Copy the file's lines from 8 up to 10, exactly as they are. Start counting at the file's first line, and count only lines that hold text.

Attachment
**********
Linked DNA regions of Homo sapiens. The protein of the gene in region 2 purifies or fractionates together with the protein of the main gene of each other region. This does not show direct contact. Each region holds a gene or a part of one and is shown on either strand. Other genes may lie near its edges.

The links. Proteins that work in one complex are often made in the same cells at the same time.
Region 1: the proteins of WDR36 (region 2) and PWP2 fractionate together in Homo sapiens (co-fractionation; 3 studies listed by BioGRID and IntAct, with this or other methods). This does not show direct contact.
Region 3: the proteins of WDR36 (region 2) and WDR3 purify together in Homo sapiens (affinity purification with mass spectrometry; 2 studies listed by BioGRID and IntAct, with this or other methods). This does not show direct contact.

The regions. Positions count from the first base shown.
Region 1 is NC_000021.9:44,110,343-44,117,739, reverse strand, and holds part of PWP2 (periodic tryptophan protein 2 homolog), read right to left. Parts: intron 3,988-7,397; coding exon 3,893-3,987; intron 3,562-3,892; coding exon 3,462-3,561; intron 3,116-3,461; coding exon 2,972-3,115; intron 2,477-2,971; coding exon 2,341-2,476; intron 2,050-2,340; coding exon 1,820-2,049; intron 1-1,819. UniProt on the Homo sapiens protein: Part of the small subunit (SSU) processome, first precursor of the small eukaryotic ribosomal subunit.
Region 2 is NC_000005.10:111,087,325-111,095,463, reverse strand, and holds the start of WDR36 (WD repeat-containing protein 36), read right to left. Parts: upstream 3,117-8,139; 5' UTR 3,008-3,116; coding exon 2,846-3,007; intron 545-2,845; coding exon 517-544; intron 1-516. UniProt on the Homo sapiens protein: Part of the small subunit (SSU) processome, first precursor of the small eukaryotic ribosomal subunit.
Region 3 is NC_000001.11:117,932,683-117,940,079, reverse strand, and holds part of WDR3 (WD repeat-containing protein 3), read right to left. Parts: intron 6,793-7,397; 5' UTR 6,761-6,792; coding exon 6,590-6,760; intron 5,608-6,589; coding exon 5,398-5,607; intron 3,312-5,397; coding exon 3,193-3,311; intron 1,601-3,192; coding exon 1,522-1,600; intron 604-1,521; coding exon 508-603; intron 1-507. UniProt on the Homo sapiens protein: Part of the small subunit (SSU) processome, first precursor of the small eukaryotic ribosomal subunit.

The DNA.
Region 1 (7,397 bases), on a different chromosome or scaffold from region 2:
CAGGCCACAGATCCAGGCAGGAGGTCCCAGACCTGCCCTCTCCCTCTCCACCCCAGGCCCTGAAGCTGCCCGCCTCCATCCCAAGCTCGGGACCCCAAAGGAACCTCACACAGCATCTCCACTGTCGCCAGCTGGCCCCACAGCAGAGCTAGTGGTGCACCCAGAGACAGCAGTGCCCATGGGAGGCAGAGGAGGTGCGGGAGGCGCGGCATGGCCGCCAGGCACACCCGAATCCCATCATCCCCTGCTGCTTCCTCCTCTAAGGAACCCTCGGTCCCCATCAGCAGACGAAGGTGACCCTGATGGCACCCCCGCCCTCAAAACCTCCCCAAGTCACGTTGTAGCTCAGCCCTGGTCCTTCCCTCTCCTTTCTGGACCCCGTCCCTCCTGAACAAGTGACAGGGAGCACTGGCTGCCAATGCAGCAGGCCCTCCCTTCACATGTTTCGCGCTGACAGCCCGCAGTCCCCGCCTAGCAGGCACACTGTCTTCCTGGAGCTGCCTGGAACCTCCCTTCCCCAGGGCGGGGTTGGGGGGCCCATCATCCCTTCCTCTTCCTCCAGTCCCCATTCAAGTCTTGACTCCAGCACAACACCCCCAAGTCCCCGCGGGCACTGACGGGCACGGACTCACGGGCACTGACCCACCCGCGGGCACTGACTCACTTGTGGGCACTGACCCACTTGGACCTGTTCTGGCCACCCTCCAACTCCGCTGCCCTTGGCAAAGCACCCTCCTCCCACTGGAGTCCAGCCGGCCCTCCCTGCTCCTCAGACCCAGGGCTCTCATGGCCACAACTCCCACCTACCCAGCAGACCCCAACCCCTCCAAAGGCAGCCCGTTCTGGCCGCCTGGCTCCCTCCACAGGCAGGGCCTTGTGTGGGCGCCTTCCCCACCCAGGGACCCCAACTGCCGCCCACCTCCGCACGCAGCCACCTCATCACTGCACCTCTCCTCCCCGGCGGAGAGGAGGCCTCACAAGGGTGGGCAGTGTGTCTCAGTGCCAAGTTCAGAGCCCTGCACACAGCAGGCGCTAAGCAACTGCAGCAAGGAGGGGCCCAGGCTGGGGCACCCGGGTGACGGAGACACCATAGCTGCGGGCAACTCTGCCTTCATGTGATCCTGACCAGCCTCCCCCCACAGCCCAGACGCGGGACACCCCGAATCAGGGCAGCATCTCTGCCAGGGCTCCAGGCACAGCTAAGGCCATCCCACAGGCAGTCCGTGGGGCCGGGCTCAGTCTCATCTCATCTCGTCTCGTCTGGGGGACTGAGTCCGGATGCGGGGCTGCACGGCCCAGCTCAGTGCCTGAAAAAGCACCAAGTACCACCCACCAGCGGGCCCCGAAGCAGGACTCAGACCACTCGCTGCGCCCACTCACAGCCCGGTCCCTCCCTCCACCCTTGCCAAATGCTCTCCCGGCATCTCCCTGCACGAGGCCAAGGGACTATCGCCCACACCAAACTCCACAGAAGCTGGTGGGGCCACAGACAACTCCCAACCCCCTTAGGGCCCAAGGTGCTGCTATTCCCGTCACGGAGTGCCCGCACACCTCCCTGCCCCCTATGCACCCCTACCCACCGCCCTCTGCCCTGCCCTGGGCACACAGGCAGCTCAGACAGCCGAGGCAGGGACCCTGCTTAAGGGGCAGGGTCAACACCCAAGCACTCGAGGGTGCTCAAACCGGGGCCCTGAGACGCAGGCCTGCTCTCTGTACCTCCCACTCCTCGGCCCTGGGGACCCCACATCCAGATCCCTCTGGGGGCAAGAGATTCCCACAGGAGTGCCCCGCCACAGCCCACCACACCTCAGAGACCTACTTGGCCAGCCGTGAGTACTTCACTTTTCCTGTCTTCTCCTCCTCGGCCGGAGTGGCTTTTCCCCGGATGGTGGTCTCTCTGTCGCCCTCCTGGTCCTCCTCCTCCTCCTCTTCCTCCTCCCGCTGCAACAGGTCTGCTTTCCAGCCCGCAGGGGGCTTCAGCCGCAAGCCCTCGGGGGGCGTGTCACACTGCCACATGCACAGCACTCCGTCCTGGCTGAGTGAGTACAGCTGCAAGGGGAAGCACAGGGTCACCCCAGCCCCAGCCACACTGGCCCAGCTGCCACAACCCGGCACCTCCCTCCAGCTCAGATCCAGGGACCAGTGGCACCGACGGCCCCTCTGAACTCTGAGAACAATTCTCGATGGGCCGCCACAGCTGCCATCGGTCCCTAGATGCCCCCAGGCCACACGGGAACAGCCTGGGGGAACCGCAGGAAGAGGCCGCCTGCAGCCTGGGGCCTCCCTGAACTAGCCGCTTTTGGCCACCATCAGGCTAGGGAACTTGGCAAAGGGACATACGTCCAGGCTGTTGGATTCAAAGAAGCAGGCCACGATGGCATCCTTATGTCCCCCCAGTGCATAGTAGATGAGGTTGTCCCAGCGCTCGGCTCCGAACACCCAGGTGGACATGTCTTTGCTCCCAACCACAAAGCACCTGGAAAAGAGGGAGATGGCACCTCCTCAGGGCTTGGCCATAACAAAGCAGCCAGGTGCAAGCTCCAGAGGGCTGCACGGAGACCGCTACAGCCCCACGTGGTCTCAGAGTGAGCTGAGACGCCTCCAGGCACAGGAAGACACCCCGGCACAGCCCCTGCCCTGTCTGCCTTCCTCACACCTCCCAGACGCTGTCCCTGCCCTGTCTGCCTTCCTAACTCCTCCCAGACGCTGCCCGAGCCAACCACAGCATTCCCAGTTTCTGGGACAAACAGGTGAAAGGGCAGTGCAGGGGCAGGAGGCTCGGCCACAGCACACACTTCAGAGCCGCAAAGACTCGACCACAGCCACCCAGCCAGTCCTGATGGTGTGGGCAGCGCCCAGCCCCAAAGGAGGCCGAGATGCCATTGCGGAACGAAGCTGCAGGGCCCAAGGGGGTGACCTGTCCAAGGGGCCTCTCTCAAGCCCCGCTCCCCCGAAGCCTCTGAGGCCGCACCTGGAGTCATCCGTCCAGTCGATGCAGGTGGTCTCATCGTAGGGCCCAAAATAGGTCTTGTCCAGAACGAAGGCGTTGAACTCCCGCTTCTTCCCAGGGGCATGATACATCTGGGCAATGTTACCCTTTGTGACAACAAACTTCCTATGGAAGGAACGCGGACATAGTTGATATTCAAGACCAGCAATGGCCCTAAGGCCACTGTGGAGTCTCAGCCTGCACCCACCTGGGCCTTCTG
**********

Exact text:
Region 3 is NC_000001.11:117,932,683-117,940,079, reverse strand, and holds part of WDR3 (WD repeat-containing protein 3), read right to left. Parts: intron 6,793-7,397; 5' UTR 6,761-6,792; coding exon 6,590-6,760; intron 5,608-6,589; coding exon 5,398-5,607; intron 3,312-5,397; coding exon 3,193-3,311; intron 1,601-3,192; coding exon 1,522-1,600; intron 604-1,521; coding exon 508-603; intron 1-507. UniProt on the Homo sapiens protein: Part of the small subunit (SSU) processome, first precursor of the small eukaryotic ribosomal subunit.

The DNA.
Region 1 (7,397 bases), on a different chromosome or scaffold from region 2: